Overnight Finance

On The Money — Will Biden’s rail deal backfire?

Rail workers say their colleagues are preparing to leave after being disappointed by the contract forced through by Congress and signed by President Biden.

We’ll also look at the battle for the child tax credit and the Trump Organization’s guilty verdict in a tax fraud case. 

But first, follow along here to see the live Georgia Senate results. 

Welcome to On The Money, your nightly guide to everything affecting your bills, bank account and bottom line. For The Hill, we’re Sylvan LaneAris Folley and Karl Evers-Hillstrom. Someone forward you this newsletter? Sign up here or in the box below.

Workers warn of exodus after Congress pushes deal

Railroad workers could leave the industry after Congress forced through a contract that does not provide them with dedicated paid sick days, an exodus that would ripple through an economy reliant on freight railroads to transport goods. 

The exit of thousands of train conductors and engineers would be felt by major corporations and U.S. consumers alike. It could slow the delivery of food, fuel and online orders while strangling already-shaky supply chains. 

“I don’t think you’ll just see half of the workforce disappear, but you’ll see a good percentage, and we can’t afford for anybody to leave because we’re so undermanned as it is,” said Hugh Sawyer, an Atlanta-based engineer at Norfolk Southern. 

  • Those who were holding out hope for a strong contract might look for a new job after the deal failed to provide paid sick leave or put an end to strict attendance policies and strenuous schedules that require workers to be on call constantly.
  • Any exodus of workers would only exacerbate staffing shortages brought on by railroads laying off around 30 percent of their workforce over the past six years.
  • That, in turn, has led to exhausted workers and persistent delays and cancellations when demand for shipped products spiked.  

Here’s when it could happen: Workers say that some employees could leave as soon as they receive back pay and cash bonuses, which will average roughly $16,000 per person. Railroads will dole out that money within 60 days. 

Karl has the details here.


Trump Organization found guilty of tax fraud 

A New York jury on Tuesday found the Trump Organization guilty of tax fraud following a more than monthlong trial. 

Jurors began deliberating on Monday and returned the guilty verdict on Tuesday afternoon, according to The Associated Press. 

Former President Trump himself was not on trial, but prosecutors with the Manhattan district attorney’s office showed jurors evidence that Trump had signed off on bonus checks and memos that helped top executives skirt reporting on taxable income. 

Following the verdict, the Trump Organization could be fined up to $1.6 million.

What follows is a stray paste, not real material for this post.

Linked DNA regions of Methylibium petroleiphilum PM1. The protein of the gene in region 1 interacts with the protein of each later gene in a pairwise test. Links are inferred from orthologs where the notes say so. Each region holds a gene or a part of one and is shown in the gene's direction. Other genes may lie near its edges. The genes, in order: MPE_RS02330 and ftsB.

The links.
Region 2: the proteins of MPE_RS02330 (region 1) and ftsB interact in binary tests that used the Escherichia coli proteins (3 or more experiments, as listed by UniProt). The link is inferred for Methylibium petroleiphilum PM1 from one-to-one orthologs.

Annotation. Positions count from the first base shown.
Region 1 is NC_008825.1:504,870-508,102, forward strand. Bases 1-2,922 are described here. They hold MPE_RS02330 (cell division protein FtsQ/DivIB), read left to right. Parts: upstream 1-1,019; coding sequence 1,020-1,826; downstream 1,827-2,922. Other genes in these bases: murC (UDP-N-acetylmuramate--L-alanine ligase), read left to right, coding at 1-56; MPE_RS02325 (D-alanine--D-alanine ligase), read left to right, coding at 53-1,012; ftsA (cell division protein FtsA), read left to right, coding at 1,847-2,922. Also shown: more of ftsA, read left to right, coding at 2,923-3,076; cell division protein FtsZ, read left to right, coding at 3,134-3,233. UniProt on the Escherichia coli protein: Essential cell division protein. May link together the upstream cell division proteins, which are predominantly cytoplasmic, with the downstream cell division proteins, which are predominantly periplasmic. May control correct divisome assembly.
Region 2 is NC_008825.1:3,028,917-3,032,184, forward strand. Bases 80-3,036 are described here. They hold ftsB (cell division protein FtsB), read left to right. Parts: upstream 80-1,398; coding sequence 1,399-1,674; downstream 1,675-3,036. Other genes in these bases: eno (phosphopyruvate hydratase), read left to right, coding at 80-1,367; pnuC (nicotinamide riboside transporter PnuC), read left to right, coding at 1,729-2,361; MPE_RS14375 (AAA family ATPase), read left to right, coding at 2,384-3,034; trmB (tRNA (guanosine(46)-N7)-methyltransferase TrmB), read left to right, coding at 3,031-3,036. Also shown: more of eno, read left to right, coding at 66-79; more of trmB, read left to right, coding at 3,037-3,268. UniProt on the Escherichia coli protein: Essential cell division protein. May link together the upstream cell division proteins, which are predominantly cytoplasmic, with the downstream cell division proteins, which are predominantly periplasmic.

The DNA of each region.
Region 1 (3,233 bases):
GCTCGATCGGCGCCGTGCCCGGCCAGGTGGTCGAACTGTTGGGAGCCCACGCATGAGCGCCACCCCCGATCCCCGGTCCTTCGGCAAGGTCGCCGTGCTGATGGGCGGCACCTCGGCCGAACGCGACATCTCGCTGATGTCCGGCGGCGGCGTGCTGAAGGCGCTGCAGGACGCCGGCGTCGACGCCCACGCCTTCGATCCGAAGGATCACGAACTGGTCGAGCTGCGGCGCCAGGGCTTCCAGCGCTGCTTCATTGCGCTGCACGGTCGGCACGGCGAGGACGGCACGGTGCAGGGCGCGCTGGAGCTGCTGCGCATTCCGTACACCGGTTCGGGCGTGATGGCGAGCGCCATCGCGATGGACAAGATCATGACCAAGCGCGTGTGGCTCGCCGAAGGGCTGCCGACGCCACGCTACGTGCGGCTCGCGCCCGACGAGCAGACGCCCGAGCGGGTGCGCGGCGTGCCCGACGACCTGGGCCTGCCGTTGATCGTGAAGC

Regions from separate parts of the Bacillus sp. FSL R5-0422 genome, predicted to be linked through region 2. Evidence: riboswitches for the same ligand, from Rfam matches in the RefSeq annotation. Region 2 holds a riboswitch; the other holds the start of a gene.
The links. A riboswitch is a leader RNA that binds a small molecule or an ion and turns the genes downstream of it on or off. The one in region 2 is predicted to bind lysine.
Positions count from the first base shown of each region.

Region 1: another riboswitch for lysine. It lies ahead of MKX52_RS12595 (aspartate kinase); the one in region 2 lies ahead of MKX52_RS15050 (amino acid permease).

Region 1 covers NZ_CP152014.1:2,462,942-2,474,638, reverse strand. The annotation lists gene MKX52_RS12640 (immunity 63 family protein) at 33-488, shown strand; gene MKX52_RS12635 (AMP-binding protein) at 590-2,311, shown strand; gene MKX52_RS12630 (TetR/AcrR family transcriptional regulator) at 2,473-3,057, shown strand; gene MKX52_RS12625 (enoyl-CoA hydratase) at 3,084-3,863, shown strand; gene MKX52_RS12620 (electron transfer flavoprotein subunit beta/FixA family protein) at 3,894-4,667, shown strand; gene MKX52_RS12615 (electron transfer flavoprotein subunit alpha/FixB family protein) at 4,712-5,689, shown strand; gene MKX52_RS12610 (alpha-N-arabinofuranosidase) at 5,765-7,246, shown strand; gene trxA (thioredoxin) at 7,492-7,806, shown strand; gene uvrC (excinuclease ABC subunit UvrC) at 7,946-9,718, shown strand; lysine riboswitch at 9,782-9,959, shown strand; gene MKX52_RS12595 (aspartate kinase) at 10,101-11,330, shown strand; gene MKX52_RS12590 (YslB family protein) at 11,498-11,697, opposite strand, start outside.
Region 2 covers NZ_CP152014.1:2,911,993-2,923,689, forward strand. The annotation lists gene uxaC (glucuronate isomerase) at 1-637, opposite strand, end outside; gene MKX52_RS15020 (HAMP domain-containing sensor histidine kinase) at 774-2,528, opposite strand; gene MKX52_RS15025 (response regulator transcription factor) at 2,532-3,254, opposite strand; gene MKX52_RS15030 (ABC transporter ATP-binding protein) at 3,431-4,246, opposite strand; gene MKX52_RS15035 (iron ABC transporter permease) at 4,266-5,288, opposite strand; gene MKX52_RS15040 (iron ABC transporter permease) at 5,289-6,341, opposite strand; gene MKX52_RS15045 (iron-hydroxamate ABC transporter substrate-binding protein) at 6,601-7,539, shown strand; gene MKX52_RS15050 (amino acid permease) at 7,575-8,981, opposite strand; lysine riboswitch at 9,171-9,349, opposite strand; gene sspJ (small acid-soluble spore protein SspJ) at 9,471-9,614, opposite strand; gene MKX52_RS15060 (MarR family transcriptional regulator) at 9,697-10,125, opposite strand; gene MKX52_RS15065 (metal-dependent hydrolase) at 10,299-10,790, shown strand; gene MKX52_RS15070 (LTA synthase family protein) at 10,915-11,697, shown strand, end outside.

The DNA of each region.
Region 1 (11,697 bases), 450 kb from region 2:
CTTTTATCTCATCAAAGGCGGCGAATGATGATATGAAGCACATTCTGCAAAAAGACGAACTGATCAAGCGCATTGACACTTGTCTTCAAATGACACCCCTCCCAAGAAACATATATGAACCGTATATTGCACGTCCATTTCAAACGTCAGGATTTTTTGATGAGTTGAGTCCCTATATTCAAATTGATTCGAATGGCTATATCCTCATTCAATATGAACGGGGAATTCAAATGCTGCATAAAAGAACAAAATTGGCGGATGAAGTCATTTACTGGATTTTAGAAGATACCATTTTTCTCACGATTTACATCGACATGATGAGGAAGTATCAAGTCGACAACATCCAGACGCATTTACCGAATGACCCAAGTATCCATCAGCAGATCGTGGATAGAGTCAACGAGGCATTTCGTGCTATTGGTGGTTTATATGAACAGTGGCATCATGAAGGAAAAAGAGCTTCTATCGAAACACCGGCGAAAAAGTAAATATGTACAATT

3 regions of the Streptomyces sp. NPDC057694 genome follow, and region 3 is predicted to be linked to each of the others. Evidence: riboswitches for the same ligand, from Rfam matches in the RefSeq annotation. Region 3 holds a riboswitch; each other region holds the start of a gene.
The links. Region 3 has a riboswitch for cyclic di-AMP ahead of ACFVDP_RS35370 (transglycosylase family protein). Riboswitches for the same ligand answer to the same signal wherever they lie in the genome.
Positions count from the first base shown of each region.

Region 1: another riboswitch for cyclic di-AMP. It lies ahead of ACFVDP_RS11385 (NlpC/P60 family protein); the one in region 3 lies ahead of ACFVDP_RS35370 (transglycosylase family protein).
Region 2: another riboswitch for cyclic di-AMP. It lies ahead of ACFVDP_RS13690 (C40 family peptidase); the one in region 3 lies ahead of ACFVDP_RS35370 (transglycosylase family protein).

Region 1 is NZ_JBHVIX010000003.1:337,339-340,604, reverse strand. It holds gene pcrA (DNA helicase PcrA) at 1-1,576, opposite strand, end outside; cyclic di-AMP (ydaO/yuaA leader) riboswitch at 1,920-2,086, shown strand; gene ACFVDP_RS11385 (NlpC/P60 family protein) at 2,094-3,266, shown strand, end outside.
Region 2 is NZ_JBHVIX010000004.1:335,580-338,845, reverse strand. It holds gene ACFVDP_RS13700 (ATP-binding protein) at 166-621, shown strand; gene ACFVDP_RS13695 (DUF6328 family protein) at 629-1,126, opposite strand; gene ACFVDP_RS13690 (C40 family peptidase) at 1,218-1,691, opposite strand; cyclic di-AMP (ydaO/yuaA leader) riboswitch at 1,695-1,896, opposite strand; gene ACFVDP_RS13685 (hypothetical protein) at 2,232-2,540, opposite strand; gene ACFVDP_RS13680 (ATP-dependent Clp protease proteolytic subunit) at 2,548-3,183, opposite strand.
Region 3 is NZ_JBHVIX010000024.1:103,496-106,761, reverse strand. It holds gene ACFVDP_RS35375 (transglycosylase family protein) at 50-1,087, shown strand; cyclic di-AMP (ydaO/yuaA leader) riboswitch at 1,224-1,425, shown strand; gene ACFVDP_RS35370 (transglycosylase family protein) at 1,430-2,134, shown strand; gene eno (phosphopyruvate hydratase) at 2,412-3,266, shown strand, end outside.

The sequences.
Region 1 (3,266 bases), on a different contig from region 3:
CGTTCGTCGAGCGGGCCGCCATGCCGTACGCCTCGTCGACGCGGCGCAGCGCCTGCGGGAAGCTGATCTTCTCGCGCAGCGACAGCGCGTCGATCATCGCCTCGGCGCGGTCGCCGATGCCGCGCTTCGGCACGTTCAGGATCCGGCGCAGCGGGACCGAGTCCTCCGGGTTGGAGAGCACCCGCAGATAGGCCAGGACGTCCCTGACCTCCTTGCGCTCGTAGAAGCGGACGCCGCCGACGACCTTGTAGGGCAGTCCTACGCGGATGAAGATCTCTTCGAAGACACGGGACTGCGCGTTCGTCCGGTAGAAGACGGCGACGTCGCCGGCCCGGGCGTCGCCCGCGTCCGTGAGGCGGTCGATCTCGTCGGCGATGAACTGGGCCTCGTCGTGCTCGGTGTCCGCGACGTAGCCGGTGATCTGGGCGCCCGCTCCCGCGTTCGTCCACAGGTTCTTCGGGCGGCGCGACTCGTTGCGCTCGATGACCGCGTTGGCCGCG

The Hill’s Brad Dress has more here.


Negotiators dig in over tax credits in spending bill

Tax credits for individuals and businesses are up for grabs as negotiations on a year-end spending deal come down to the wire.

  • The possible credits range from an expansion of the child tax credit (CTC), which was beefed up during the pandemic and ate away at child poverty rates in the U.S., to incentives for companies to invest more in research.
  • Negotiators on both sides of the aisle say they’re working on tax provisions and that getting a spending deal done is a high priority before a new Congress arrives in 2023 and voting dynamics on Capitol Hill become harder to predict. 

Though support for the various tax provisions doesn’t break down perfectly along party lines, Democrats for the most part are arguing for credits geared toward low-income workers and families, while Republicans want extensions of the Trump administration’s 2017 Tax Cuts and Jobs Act that allow businesses to keep more of their money.

Tobias Burns and Aris break it down here.

Labor board: Apple interfered with organizing effort

Apple illegally interfered with union organizing efforts at an Atlanta store by holding mandatory meetings to discourage union membership, the National Labor Relations Board (NLRB) found. 

The NLRB also found merit behind allegations that the Apple store at Cumberland Mall in Atlanta interrogated workers about union support and activities, solicited grievances and told workers that union membership would result in less favorable terms of employment. 

The Communications Workers of America (CWA), a national communications and media union, initially filed a complaint against Apple Cumberland Mall in May. The CWA previously petitioned for a union election at the store but withdrew its request as a result of “Apple’s repeated violations.” 

The Hill’s Julia Shapero has more here.

Good to Know

The Government Accountability Office (GAO) blasted colleges in a new report for misleading students in financial aid letters about the total cost of attendance. 

Ninety-one percent of colleges underestimated or did not include the net price of attending their institution in financial aid offers to students, according to the GAO report. 

Other items we’re keeping an eye on: 

  • Rental car company Hertz on Monday announced it will pay $168 million to settle 364 customers’ claims related to the company falsely reporting they stole vehicles, which caused some customers to go to jail.
  • Maryland Gov. Larry Hogan (R) has implemented a ban on TikTok in the state’s executive branch, citing security concerns over Chinese-based owner Byte Dance. 

That’s it for today. Thanks for reading and check out The Hill’s Finance page for the latest news and coverage. We’ll see you tomorrow.

Tags Apple Government accountability office Joe Biden rail strike Trump Trump Organization

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